Published: Jan 2002
| ||Format||Pages||Price|| |
|PDF Version (284K)||14||$25||  ADD TO CART|
|Complete Source PDF (5.1M)||14||$116||  ADD TO CART|
Numerous methods are currently in use to measure the fracture toughness of ceramic materials. Methods based on widely accepted theory are often difficult to realize, unreliable, or expensive. Recently, the single-edge-V-notched beam (SEVNB) method, where a saw cut is tapered to a sharp V-notch using a razor blade sprinkled with diamond paste, was reintroduced. The fracture toughness was measured with this method on five advanced technical ceramics in an international round robin. It showed that the repeatability and reproducibility of this method was very good. Further, the method proved to be forgiving and robust with respect to notch preparation for ceramics having a major microstructural feature greater than about 1 μm in size. Most participants had no difficulties conducting the measurements and rated the SEVNB method as user-friendly, easy and cheap to conduct, reliable, accurate, and worthwhile for standardization. Therefore, a recommended practice has been written that is now serving as basis for a new CEN standard.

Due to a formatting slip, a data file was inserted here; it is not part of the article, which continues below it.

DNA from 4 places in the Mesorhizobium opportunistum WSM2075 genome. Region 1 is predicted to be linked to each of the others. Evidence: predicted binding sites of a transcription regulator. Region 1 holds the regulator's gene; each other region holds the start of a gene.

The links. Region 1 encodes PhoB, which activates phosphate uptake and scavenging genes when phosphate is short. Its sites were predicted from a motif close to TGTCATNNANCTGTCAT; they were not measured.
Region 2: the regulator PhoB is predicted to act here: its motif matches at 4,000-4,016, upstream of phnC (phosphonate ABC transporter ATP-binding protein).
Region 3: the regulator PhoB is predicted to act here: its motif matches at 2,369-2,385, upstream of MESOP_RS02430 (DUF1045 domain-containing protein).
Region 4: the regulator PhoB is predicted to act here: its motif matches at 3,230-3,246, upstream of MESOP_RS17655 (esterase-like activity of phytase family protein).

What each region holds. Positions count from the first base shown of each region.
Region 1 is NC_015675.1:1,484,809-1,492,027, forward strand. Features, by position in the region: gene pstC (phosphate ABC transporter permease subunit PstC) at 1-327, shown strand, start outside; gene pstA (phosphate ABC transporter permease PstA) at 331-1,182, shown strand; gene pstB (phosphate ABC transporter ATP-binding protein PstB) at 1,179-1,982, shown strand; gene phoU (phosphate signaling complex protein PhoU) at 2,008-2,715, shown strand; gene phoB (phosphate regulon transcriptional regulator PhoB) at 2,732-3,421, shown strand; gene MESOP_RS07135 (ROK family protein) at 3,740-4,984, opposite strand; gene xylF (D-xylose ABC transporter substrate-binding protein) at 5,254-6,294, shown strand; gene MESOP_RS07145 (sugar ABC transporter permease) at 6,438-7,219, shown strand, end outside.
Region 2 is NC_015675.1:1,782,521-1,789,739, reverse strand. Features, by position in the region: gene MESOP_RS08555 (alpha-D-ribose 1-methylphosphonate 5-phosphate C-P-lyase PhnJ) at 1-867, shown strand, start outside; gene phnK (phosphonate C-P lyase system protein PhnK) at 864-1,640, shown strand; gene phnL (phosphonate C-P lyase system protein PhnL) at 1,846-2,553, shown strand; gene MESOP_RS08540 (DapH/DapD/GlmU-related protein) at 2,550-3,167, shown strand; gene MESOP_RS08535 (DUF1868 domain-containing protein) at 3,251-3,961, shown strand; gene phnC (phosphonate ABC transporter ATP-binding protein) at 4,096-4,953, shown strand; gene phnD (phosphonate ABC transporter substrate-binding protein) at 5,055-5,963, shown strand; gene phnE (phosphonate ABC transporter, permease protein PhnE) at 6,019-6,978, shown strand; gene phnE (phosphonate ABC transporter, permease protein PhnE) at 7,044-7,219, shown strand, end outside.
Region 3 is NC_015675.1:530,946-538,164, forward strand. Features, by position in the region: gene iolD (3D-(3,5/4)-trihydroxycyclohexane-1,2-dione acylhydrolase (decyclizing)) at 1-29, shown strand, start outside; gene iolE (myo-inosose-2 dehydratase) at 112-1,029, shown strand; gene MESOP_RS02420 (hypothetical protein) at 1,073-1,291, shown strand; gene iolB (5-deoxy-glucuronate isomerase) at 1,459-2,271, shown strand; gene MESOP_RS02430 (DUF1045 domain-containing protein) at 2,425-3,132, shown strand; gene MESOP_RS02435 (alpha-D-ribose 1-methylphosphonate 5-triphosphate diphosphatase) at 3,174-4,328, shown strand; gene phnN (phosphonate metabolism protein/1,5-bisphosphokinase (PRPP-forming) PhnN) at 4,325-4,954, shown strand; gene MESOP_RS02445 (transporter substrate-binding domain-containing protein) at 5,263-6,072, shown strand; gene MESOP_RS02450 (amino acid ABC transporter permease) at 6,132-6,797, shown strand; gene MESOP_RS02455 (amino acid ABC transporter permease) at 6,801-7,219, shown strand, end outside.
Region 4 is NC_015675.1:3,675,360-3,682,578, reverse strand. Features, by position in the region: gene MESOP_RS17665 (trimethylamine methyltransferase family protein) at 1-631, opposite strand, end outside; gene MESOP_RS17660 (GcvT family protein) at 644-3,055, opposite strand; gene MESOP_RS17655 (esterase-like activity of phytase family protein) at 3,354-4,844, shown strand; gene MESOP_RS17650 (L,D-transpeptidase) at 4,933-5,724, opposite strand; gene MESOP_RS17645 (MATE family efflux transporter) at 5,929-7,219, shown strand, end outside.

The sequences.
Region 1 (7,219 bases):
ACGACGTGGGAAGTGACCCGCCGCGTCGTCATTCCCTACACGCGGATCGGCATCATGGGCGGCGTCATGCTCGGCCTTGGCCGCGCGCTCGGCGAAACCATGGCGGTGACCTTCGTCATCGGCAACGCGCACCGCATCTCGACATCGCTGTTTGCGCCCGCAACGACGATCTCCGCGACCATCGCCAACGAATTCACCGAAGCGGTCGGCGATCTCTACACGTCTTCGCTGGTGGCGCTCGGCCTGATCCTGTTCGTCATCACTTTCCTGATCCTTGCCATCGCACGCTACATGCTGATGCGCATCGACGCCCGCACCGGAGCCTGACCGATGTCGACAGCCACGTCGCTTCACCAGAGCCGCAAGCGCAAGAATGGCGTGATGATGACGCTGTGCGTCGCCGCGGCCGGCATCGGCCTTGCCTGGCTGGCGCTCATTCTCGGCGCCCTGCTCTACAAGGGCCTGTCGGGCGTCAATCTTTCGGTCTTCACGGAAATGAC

Fracture toughness, advanced technical ceramics, alumina, silicon nitride, silicon carbide, zirconia, single-edge-V-notched beam, razor blade, diamond paste, flexure
Research scientist, EMPA, Swiss Federal Laboratories for Materials Testing and Research, Dübendorf,
Paper ID: STP10473S